Something happened around the year 2000 that changed my computer-buying patterns. CPU speeds got fast enough that my CPU usage graph rarely hit 100%. Some things that I do still tax it, of course. Running pdfLaTeX on a book to turn a few hundred kilobytes of text and markup into a large PDF takes around 10 seconds on my Core 2 Duo (versus around a minute on my last laptop), and big compile jobs are still time-consuming.
In 2004, I bought a laptop that had very similar specs to the desktop I was using at the time. The desktop was a few years old at that point, and the laptop was a lot more expensive. My reason for upgrading was not to get a faster computer, but rather a more convenient one. I can use my laptop in bed or sitting in the park or in my garden. I can't do the same with my desktop.
Since I bought my laptop, a new category of device has started to gain a lot of attention. These things, variously called netbooks, mobile Internet devices (MIDs), or other buzzwords, are somewhere between a laptop and a PDA. In some cases, they have the same form factor as a PDA, but with enough processing power to be considered a real computer. My current mobile phone is a few years old (and was cheap when I got it), but even it has a 200 MHz CPU and 32MB of RAM—the same specs as my workstation a decade ago. Where, then, are these devices going to end up?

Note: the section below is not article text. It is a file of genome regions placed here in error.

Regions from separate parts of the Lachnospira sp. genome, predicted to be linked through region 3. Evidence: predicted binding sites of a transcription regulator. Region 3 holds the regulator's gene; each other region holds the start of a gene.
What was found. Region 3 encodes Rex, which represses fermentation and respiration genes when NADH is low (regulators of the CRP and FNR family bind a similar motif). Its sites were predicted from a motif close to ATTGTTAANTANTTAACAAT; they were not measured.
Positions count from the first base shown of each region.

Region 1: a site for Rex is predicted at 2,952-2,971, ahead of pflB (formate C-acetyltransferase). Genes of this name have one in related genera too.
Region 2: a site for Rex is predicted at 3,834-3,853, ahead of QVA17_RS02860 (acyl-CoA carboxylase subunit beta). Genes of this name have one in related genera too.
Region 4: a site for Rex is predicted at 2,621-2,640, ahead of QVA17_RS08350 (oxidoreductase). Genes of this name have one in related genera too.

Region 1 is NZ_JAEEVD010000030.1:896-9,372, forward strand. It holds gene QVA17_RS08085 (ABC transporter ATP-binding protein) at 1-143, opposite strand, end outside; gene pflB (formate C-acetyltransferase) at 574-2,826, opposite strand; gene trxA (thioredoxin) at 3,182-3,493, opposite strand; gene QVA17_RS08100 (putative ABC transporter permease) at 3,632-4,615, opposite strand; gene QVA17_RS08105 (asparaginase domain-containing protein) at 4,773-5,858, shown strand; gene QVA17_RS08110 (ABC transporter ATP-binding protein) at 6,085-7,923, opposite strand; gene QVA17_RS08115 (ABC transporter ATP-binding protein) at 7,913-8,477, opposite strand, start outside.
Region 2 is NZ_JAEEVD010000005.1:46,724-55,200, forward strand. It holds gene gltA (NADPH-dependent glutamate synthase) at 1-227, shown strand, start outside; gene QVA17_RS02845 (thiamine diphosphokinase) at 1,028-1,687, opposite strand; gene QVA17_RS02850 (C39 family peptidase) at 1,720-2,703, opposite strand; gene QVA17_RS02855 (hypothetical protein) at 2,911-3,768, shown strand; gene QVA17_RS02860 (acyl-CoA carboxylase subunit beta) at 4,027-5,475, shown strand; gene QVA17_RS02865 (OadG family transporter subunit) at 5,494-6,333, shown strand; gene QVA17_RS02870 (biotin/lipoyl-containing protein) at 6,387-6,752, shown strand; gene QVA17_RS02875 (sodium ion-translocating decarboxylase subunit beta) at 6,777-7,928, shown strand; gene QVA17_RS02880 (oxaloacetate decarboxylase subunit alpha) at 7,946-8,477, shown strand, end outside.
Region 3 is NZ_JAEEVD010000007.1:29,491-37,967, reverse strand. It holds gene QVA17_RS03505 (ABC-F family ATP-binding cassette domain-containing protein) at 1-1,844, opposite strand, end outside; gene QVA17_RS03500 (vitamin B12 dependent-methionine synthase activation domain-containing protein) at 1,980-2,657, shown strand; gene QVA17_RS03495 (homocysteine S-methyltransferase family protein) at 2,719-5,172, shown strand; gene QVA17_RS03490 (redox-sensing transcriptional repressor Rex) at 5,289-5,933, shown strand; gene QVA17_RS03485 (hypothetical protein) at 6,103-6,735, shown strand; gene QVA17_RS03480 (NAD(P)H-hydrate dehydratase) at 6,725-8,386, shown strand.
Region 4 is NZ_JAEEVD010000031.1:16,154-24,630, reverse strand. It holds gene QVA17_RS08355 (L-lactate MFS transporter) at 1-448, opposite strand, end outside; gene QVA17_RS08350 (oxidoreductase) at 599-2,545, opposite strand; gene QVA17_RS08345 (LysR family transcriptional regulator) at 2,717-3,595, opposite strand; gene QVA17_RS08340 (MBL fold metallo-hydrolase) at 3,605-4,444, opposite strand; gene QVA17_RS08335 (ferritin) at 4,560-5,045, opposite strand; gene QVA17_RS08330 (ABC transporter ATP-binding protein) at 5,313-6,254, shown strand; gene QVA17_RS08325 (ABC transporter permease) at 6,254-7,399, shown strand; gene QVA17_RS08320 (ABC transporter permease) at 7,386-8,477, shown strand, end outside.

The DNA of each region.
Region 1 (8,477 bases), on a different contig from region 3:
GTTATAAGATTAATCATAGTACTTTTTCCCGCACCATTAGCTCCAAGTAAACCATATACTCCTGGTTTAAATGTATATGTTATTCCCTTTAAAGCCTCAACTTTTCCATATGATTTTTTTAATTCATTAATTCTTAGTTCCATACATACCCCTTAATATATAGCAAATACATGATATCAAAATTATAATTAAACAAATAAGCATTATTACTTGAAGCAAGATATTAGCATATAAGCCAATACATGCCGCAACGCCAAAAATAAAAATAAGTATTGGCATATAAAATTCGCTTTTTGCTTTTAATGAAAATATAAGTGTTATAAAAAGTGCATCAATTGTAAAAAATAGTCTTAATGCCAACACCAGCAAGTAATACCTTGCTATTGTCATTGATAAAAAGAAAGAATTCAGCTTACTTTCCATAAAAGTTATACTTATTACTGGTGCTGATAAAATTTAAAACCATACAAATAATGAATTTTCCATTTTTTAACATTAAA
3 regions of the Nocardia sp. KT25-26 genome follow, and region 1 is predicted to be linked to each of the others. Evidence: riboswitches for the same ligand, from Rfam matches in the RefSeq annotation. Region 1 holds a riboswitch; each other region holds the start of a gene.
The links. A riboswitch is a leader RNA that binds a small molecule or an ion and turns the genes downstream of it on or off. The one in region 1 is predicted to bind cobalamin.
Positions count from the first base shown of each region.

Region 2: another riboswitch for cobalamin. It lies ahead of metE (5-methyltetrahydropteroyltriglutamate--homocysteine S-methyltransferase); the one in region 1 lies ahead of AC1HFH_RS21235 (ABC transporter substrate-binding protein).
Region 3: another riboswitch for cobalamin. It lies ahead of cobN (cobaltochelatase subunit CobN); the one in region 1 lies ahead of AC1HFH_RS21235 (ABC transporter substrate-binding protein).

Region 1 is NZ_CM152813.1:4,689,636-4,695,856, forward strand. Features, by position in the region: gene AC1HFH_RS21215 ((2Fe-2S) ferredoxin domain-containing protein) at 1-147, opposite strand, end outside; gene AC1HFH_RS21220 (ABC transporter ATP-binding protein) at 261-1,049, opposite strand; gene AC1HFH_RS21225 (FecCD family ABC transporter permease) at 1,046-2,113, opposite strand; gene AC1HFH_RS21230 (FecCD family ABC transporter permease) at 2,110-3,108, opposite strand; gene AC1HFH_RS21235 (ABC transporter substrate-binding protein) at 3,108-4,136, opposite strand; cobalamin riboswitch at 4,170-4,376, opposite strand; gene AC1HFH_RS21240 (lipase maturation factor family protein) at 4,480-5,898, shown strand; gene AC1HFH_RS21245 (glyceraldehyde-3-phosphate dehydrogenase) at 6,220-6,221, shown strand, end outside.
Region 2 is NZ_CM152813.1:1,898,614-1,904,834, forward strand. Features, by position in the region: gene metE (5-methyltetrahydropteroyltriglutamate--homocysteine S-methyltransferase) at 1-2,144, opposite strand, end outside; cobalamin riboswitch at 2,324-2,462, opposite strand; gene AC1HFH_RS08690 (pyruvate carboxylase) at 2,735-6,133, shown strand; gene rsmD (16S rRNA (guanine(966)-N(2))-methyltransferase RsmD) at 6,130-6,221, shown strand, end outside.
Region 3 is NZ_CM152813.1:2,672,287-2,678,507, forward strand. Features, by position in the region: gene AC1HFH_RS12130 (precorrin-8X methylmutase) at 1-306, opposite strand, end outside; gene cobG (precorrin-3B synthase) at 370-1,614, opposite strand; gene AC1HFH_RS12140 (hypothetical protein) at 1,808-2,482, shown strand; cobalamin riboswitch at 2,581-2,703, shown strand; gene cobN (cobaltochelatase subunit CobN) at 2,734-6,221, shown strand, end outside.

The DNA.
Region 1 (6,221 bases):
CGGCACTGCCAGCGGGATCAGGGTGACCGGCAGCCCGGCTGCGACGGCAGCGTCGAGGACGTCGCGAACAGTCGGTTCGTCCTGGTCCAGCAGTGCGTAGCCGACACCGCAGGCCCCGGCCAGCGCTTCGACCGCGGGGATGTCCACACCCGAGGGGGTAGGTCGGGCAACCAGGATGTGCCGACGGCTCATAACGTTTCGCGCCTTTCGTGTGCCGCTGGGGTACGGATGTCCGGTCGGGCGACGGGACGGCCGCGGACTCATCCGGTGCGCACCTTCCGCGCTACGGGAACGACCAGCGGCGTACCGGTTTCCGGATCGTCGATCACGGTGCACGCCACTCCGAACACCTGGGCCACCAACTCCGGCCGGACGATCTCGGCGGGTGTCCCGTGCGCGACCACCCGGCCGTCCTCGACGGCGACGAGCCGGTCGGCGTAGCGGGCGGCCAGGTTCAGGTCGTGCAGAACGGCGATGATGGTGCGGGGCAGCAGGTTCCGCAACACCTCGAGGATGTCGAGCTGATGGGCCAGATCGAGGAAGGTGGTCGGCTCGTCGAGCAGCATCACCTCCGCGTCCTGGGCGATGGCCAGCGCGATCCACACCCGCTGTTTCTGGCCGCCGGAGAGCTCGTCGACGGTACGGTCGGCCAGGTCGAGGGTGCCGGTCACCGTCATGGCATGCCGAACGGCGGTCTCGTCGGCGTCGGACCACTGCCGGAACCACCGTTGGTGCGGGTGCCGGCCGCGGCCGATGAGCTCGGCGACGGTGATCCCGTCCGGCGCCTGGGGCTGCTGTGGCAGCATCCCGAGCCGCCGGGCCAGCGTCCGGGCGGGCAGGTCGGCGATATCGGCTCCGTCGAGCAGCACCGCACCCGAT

What Is a Netbook?
The term netBook (note the spelling) originally referred to a machine, produced by Psion, which ran EPOC32—the operating system that would later become Symbian. The OS included the Opera web browser and a mail client, a serial port for connecting to either a modem or a mobile phone, and optionally supported a WiFi card—all of this back in 2000.
More recently, Intel has tried to appropriate the term netbook to describe a new category of device. This is somewhat ironic, considering that Psion's netBook device contained an ARM chip, and Intel wants to make x86 chips a standard component of the form factor.
A netbook is smaller than a laptop, but bigger than a mobile phone. It's also bigger than a PDA, which means that you can't fit it in your pocket. I'm not entirely sure I see the attraction of the form factor, to be honest. I tend to view computers as coming in five sizes:
- Small enough to fit in a single room
- Small enough to fit on a desk
- Small enough to fit in a bag
- Small enough to fit in a pocket
- Small enough to wear
A netbook and a laptop both fall into the "small enough to fit in a bag" category, but neither will fit in a pocket. I have a machine that I can fit in my pocket—my Nokia 770—but it's a bit underpowered for regular use. The 770 has a Texas Instruments OMAP CPU. The latest one in this series runs at around 600 MHz, with a 400 MHz digital signal processor (DSP) and an OpenGL ES 2.0 graphic processing unit (GPU). The latest revision of this chip can have up to 256MB of RAM and 512MB of flash in a package-on-package configuration, where each of the three chips is layered on top of the others, requiring no connections on the motherboard. Of course, it won't run Windows—but these days neither do I.